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Waynesville quadruple homicide: Grieving families react

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Brown County Jail Commander Tony Sciscoe escorts slaying suspect Samuel E. Sallee on July 1 to the Brown County Courthouse. Sallee was charged Friday with murder in the Bartholomew County deaths of four people May 11 in a Waynesville home. FILE PHOTO
Brown County Jail Commander Tony Sciscoe escorts slaying suspect Samuel E. Sallee on July 1 to the Brown County Courthouse. Sallee was charged Friday with murder in the Bartholomew County deaths of four people May 11 in a Waynesville home. FILE PHOTO

The son of one of the four people killed in a quadruple homicide in Waynesville said he believes that the man charged with murder should be executed if found guilty.

Samuel E. Sallee was charged with four counts of murder Friday by Prosecutor Bill Nash following a seven-month investigation led by the Bartholomew County Sheriff’s Department.

“That guy killed my whole family,” said Daniel Burton, the son of Katheryn Burton. “I think I’ve earned a front-row seat to watch him die. I’d lump him together with Hitler, because I can’t think of anyone else who is that evil. “

Similar sentiments were expressed by the widow of victim Aaron Cross.

“As brutal and heinous as it was, I’m like Daniel. I’d be there to watch (the execution) in a heartbeat,” Kelly Cross said. “He’s ruined so many lives, and affected generations of families. He showed no mercy for the four people he slaughtered, and I don’t think any should be shown to him.”

On the night of May 11, Daniel Burton returned home to discover the bodies of Thomas Smith, who lived with Daniel and his mother, and Cross in the living room.

When police arrived 12 minutes later, after Daniel Burton had called 911, they discovered a third body in the living room, that of Shawn Burton, and finally the body of Katheryn Burton in a bedroom.

Daniel Burton said he is experiencing mixed feelings.

“I feel relieved, but at the same time, I have apprehensions,” he said. “I know the trial will be very emotional and taxing. When that’s over, that’s when I’ll get my release and my peace.”

In recalling the night that he found the bodies, Burton remembered how the timing tore at his already fragile emotional state.

“I spent all of Mother’s Day in shock over my mom’s death, answering police questions. It was Mother’s Day, but they wouldn’t let me see her. I remember just having to settle for looking at old pictures of her,” he said.

Burton said it was almost two weeks before he began to come out of shock. He added that the experiences of the past seven months have hardened him.

“It’s made me very cold, compared to what I used to be,” Burton said. “I used to be able to watch Lifetime (network) movies with my mom and cry with her, but I can’t do that anymore.”

In an effort to find relief, Burton has recently begun undergoing therapy for what he said he feels is a condition similar to post-traumatic stress disorder. However, he still wants to retain a degree of toughness as the case against Sallee moves forward.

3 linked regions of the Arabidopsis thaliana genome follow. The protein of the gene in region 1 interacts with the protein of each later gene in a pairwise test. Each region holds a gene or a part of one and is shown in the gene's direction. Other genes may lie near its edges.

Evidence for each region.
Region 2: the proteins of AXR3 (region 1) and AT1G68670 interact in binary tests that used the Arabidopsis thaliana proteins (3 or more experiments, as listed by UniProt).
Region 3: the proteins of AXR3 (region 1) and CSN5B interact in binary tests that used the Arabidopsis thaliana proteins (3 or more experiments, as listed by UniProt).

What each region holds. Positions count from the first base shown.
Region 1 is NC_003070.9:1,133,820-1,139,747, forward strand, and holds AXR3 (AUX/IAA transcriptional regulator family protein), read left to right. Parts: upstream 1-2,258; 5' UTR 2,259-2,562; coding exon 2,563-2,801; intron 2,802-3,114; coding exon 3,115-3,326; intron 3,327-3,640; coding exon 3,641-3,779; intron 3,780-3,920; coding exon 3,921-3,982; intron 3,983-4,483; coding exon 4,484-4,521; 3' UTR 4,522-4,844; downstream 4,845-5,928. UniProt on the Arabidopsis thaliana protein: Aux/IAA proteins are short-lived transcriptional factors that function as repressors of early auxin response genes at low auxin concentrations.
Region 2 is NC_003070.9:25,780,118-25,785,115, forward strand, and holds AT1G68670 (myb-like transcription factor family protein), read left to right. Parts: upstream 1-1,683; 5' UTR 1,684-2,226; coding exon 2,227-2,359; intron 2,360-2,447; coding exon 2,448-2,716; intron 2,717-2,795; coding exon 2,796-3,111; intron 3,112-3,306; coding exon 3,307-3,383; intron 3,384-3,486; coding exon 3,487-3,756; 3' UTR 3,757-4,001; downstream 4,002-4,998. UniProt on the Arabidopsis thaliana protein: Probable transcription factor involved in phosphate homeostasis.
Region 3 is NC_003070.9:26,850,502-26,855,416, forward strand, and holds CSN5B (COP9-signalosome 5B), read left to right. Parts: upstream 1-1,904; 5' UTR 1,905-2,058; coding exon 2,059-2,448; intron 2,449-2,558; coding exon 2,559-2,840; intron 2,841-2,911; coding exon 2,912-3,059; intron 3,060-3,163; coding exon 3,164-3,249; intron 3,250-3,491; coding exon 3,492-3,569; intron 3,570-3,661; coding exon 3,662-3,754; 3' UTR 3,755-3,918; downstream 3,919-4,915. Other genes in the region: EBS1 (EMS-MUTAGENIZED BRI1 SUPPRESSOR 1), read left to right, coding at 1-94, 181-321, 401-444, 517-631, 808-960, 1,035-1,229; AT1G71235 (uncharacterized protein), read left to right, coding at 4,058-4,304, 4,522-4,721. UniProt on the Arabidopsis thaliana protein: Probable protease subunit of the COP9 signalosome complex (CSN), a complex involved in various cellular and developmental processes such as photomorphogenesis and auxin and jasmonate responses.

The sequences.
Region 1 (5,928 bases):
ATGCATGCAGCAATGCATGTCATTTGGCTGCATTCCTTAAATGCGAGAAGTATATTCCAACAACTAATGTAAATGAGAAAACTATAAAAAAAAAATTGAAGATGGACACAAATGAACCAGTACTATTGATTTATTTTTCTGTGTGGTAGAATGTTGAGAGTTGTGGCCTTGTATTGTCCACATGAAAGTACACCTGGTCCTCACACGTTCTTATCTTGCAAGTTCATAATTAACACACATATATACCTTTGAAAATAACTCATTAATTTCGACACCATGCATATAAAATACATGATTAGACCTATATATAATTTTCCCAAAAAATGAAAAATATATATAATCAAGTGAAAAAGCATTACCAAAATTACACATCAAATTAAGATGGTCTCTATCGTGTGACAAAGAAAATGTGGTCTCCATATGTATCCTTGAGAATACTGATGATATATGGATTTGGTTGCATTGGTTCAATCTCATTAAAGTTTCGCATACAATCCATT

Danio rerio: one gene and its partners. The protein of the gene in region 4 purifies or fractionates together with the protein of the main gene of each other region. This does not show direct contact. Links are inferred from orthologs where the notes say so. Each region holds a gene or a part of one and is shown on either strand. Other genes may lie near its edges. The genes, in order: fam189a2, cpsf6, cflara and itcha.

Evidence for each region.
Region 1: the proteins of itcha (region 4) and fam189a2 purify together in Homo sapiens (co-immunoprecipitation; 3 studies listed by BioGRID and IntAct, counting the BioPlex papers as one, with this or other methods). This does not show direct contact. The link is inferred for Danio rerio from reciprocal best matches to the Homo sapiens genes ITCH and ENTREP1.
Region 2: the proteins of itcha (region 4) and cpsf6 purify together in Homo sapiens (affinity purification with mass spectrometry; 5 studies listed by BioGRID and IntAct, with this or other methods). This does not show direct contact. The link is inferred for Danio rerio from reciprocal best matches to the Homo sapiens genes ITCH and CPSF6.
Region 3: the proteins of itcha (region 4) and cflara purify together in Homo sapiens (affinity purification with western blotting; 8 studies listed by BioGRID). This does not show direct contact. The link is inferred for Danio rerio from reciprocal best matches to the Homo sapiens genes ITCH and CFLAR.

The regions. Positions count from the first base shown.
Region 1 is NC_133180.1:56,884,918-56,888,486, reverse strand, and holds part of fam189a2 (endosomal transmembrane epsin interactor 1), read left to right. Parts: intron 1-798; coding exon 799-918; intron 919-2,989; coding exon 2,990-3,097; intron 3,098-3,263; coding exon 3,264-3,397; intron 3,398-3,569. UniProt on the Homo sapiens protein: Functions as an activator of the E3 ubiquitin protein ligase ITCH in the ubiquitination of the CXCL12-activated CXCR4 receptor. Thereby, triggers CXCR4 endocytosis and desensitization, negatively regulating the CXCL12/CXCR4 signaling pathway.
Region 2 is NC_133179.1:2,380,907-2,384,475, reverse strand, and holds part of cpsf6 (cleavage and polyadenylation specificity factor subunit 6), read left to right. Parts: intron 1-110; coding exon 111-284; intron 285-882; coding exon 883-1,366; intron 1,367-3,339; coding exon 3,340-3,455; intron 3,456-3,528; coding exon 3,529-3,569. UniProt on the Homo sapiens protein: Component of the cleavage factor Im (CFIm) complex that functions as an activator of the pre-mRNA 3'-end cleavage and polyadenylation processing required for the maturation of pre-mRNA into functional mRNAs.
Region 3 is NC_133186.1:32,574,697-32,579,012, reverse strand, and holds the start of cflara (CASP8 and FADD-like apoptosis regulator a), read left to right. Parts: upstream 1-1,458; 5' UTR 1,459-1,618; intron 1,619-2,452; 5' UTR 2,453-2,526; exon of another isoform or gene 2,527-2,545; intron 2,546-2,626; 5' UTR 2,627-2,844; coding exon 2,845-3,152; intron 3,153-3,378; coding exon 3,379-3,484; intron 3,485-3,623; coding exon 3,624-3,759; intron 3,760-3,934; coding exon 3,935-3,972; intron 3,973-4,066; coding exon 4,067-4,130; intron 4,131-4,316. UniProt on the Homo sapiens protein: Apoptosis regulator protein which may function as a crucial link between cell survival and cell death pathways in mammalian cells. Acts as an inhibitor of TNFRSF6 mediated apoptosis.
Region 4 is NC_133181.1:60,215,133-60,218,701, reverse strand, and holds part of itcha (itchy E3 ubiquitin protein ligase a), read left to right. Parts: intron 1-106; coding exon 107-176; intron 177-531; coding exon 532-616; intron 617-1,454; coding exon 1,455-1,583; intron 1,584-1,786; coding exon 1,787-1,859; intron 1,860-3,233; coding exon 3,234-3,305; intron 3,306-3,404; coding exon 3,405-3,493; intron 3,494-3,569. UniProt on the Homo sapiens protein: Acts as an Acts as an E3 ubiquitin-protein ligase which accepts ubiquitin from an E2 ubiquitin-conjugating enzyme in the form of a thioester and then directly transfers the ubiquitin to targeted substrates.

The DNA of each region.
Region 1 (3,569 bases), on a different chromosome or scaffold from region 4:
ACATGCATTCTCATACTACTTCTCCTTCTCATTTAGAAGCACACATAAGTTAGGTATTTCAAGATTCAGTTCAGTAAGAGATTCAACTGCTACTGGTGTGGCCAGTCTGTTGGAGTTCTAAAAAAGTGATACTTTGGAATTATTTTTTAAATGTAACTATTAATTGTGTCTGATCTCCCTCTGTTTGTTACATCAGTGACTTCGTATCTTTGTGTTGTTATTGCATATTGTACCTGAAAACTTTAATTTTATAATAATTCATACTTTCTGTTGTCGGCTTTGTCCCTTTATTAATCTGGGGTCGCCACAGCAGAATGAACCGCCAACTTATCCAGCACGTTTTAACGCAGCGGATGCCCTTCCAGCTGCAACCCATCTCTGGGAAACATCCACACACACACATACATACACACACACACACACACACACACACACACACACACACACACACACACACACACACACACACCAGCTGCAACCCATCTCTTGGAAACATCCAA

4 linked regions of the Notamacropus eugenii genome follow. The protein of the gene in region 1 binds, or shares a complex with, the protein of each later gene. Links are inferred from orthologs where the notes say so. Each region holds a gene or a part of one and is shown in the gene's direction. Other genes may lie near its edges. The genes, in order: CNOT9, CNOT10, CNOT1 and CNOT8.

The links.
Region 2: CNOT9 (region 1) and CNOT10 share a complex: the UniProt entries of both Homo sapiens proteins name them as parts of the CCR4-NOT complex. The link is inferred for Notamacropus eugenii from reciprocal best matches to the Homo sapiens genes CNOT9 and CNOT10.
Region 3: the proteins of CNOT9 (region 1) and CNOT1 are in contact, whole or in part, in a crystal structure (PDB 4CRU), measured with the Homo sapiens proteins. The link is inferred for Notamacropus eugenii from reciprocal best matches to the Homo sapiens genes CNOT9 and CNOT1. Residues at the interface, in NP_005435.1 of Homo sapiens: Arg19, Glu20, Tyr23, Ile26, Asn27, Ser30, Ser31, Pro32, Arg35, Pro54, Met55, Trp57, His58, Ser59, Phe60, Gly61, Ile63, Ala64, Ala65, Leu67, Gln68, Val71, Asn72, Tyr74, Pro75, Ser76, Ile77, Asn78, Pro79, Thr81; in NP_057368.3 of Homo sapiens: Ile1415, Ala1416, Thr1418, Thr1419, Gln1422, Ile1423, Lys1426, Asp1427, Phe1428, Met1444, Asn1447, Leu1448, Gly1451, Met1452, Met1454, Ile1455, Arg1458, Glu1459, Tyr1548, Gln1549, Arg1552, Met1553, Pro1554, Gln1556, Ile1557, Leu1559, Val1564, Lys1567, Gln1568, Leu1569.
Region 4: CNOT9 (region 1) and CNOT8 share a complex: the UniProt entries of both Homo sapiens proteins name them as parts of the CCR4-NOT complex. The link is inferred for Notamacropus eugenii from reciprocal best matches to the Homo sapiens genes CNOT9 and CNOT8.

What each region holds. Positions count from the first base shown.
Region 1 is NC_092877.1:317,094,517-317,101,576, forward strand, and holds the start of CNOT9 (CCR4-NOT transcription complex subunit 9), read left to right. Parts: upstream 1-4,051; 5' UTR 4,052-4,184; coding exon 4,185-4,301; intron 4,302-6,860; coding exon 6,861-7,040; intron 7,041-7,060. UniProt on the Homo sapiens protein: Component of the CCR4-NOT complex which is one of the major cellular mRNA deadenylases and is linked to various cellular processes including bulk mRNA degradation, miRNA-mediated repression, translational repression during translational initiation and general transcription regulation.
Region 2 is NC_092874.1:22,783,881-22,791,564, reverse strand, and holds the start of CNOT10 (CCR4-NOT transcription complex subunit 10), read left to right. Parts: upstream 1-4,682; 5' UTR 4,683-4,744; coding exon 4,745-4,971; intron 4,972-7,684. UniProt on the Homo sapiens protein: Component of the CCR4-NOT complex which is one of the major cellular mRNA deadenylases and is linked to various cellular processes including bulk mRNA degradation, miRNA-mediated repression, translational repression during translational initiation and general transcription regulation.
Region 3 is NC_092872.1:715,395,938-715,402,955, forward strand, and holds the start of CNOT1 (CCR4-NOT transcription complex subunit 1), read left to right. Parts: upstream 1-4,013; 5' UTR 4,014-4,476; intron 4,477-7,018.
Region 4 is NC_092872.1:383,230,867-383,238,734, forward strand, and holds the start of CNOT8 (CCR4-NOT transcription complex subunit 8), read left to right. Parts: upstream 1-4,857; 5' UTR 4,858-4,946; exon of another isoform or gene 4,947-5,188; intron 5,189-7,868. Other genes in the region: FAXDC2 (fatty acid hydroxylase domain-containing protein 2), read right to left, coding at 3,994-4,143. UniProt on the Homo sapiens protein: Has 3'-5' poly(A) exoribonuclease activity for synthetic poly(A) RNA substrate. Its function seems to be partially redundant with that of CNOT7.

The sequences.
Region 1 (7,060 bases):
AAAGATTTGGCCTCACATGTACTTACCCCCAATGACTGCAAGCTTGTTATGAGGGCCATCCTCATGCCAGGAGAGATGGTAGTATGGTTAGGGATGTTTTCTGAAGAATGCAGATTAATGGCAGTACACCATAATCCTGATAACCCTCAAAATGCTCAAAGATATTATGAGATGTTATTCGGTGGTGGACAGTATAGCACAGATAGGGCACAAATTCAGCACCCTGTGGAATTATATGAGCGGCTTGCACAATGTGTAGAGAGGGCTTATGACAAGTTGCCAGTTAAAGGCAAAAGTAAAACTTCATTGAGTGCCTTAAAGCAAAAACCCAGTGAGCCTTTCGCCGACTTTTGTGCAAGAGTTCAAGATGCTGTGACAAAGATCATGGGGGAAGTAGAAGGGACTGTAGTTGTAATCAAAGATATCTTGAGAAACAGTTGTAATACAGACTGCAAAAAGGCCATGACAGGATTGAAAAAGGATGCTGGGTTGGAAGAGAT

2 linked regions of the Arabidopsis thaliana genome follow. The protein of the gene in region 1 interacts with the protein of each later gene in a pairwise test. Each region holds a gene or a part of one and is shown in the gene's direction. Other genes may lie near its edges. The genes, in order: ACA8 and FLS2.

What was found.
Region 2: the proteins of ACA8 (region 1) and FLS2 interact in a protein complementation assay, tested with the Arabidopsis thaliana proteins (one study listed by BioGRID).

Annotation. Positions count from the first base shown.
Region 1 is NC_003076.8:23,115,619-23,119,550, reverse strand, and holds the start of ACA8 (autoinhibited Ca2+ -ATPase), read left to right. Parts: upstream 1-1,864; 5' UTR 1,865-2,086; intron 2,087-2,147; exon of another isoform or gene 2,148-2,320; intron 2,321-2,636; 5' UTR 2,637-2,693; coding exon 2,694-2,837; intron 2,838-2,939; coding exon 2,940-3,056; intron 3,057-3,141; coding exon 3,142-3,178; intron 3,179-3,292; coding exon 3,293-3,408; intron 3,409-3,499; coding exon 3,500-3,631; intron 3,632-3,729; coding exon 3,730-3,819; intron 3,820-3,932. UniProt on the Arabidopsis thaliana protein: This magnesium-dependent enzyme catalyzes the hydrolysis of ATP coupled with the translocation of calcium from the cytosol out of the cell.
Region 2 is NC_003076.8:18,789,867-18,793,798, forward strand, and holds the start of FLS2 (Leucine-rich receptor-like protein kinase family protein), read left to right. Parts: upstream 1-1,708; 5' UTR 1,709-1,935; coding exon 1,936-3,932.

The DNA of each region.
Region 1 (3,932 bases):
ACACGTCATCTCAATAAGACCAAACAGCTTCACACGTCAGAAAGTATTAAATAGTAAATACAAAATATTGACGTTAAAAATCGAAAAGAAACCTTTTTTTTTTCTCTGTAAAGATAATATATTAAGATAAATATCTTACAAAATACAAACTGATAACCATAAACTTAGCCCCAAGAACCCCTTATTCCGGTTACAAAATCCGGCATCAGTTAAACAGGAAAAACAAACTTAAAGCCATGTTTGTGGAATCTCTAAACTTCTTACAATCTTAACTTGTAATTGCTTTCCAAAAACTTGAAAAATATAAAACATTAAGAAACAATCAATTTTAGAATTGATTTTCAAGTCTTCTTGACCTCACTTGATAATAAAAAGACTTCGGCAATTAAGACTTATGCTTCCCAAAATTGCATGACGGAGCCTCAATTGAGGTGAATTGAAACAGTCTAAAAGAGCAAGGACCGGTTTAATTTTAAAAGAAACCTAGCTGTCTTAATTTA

“I’m still going through a lot, and it has taken it’s toll on me,” Burton said. “It seems everyone is betting on me going broke or going insane. But I want to tell them I’m going to be OK.”

The formal charges against Sallee will help bring closure to Kelly Cross’ family, she said, but she doesn’t believe there will ever be complete closure. But the charges bring a different form of satisfaction, she said.

“At least now, when Sallee goes to sleep and wakes up in his jail cell, he’s going to know every day he’s there for killing my husband and three other people,” Cross said.

Cross said she spent several weeks after her husband’s death in fear and seclusion. Her greatest concern was drawing attention to herself, which she feared might endanger her sons, Dylan Burton, 22, and Hunter Cross, who is only 3.

“Nobody knew who did it, why, or how many people were involved,” Cross said.

Today, Cross said she believes she and her two sons are safe and feels confident Sallee is the sole killer.

But she has maintained her anger for seven months against those who accused her husband of being a drug dealer.

“My husband was killed because he was in the wrong place at the wrong time,” Cross said. “I still have no idea what other reason this man might have for murdering my husband in cold blood.”

While her family was still coping with their loss, their grief was deepened after Alton Cross, the father of her late husband, died in August.

“It was like a double whammy,” Cross said.

Since Alton Cross was instrumental in helping young Hunter, the grandfather’s death has been especially hard on the little boy, Cross said. She said the 3-year-old still asks about his dad everyday.

But both Kelly Cross and Daniel Burton say they feel nothing but love for the family and friends who have helped them through the worst year of their lives.

“It seems like every time I need something, family and friends have provided it for me, “ Daniel Burton said. “People I don’t even know have been like that. It’s heartwarming to see the community reach out that way.”

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